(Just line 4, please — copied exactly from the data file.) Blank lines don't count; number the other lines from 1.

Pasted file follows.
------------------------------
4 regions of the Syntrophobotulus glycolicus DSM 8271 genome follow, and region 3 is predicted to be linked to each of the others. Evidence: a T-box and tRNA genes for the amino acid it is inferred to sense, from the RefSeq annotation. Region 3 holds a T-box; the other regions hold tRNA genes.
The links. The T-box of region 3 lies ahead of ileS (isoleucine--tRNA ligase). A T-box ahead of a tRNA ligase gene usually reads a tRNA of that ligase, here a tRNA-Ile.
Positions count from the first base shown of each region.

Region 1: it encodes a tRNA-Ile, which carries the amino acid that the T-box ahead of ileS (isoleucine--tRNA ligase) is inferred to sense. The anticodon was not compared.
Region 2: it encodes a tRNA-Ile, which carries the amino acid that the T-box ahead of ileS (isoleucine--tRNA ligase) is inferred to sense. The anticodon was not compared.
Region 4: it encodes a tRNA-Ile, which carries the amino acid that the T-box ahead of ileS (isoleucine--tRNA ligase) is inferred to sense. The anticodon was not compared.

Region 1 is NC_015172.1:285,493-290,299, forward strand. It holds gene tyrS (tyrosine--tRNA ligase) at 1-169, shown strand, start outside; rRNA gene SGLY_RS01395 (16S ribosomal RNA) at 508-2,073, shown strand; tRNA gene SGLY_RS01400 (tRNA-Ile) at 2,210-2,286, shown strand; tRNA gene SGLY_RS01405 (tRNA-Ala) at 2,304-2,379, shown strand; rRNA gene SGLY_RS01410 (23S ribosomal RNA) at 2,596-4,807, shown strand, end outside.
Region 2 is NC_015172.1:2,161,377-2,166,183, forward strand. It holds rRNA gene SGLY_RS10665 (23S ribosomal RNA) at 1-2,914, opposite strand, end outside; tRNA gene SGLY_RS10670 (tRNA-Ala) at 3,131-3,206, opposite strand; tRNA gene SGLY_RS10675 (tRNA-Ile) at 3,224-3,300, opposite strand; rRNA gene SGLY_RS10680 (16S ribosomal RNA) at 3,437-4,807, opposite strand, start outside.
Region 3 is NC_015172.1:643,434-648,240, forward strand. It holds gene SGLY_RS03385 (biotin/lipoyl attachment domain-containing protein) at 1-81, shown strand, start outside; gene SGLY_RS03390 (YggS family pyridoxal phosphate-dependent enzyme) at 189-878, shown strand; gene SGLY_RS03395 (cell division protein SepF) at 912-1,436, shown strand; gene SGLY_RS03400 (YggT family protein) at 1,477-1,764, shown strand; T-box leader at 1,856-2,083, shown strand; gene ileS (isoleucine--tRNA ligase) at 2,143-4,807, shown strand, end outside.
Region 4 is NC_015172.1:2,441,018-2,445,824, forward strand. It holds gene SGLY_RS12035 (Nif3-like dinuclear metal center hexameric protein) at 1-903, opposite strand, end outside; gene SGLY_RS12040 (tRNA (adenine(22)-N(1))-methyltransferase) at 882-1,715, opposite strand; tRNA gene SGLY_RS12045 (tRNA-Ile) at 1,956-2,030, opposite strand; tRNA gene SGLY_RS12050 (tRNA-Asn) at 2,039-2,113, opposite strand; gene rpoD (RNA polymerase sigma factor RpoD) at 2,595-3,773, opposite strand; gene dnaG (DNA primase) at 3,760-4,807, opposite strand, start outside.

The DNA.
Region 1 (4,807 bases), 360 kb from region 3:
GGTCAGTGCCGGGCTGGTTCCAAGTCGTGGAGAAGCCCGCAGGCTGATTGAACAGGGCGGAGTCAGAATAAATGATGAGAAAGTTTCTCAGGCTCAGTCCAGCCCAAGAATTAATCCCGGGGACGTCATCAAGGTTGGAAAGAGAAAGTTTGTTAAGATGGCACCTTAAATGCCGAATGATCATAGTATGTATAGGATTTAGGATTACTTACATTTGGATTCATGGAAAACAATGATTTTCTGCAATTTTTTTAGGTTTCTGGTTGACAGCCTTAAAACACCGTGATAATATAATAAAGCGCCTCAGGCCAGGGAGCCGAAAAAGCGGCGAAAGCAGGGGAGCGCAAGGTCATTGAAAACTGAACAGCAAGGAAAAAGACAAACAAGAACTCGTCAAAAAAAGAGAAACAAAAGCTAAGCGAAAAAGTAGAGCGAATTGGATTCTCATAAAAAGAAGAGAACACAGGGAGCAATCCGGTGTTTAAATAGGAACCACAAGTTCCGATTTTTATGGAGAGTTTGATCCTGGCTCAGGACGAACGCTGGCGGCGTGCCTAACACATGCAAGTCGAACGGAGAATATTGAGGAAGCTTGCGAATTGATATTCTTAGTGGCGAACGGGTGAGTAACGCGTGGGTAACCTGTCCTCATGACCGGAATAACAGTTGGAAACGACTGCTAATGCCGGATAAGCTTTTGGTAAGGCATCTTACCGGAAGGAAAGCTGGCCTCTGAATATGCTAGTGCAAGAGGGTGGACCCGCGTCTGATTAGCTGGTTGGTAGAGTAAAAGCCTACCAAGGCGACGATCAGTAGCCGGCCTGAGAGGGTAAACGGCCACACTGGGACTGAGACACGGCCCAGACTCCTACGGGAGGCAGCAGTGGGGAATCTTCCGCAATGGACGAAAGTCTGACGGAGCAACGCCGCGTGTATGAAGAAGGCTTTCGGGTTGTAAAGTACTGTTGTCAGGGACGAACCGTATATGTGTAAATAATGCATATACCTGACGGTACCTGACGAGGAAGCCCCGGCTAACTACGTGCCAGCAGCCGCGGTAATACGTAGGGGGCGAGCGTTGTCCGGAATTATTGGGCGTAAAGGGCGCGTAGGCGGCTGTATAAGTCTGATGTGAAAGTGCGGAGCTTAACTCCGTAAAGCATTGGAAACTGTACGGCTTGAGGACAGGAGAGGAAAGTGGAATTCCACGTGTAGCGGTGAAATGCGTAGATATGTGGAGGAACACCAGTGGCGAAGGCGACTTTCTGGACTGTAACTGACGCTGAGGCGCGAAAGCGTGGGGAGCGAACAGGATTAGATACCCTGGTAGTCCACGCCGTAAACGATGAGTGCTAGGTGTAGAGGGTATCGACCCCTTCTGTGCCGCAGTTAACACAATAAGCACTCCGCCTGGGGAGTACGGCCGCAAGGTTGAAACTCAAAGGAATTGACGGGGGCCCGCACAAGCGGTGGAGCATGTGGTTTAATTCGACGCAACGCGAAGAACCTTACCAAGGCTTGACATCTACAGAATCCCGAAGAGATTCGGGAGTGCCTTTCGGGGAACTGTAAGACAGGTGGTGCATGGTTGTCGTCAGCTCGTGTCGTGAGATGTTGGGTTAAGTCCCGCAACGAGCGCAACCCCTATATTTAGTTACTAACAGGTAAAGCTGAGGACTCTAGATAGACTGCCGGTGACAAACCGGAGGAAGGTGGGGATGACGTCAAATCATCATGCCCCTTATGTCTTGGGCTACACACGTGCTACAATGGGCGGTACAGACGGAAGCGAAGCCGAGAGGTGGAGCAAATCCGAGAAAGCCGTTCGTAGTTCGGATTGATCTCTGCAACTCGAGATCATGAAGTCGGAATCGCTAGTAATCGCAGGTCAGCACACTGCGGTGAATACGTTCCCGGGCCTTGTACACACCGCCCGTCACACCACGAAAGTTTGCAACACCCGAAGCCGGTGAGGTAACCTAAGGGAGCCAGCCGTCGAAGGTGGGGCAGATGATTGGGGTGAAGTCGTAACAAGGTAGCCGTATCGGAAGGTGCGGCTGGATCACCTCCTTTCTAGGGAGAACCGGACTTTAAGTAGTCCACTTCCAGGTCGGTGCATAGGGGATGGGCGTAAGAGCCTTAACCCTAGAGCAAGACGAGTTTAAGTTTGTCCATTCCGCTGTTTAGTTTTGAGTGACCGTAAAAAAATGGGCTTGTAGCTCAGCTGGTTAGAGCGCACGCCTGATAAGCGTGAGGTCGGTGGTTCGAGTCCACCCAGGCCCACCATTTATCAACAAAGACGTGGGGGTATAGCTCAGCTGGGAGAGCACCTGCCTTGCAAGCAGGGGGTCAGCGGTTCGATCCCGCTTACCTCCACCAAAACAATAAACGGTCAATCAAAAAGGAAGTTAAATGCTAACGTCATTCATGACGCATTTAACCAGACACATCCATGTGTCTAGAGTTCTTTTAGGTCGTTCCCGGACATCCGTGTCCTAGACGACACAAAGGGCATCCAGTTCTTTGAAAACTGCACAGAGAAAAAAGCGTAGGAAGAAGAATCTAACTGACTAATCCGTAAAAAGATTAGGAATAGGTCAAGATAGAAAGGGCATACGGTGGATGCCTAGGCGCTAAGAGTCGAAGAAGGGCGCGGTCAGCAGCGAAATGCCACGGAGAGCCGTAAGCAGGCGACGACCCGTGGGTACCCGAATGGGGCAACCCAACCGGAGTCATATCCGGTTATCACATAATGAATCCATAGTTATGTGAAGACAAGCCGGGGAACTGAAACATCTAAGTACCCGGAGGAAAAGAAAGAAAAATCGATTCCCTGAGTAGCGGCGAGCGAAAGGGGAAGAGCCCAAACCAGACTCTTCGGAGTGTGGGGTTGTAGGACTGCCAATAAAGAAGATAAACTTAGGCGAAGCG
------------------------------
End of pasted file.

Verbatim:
Region 1: it encodes a tRNA-Ile, which carries the amino acid that the T-box ahead of ileS (isoleucine--tRNA ligase) is inferred to sense. The anticodon was not compared.